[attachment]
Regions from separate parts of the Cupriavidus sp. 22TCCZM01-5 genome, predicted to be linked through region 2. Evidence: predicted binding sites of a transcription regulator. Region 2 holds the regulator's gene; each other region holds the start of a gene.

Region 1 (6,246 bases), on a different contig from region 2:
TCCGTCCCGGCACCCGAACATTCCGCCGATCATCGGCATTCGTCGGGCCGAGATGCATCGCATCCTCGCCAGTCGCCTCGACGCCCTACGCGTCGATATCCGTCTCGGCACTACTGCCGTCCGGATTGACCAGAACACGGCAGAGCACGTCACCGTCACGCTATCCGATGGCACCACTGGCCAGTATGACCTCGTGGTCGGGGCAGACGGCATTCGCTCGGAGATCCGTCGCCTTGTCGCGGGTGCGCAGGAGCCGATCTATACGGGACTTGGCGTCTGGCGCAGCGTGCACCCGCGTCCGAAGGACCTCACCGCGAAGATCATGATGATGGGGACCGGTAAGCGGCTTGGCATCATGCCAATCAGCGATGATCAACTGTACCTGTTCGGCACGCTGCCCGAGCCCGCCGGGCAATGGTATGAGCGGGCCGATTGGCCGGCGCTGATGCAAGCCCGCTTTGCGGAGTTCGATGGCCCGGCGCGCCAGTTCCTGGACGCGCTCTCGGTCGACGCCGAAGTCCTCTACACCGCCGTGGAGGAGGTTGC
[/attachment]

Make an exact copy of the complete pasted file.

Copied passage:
Regions from separate parts of the Cupriavidus sp. 22TCCZM01-5 genome, predicted to be linked through region 2. Evidence: predicted binding sites of a transcription regulator. Region 2 holds the regulator's gene; each other region holds the start of a gene.

Region 1 (6,246 bases), on a different contig from region 2:
TCCGTCCCGGCACCCGAACATTCCGCCGATCATCGGCATTCGTCGGGCCGAGATGCATCGCATCCTCGCCAGTCGCCTCGACGCCCTACGCGTCGATATCCGTCTCGGCACTACTGCCGTCCGGATTGACCAGAACACGGCAGAGCACGTCACCGTCACGCTATCCGATGGCACCACTGGCCAGTATGACCTCGTGGTCGGGGCAGACGGCATTCGCTCGGAGATCCGTCGCCTTGTCGCGGGTGCGCAGGAGCCGATCTATACGGGACTTGGCGTCTGGCGCAGCGTGCACCCGCGTCCGAAGGACCTCACCGCGAAGATCATGATGATGGGGACCGGTAAGCGGCTTGGCATCATGCCAATCAGCGATGATCAACTGTACCTGTTCGGCACGCTGCCCGAGCCCGCCGGGCAATGGTATGAGCGGGCCGATTGGCCGGCGCTGATGCAAGCCCGCTTTGCGGAGTTCGATGGCCCGGCGCGCCAGTTCCTGGACGCGCTCTCGGTCGACGCCGAAGTCCTCTACACCGCCGTGGAGGAGGTTGC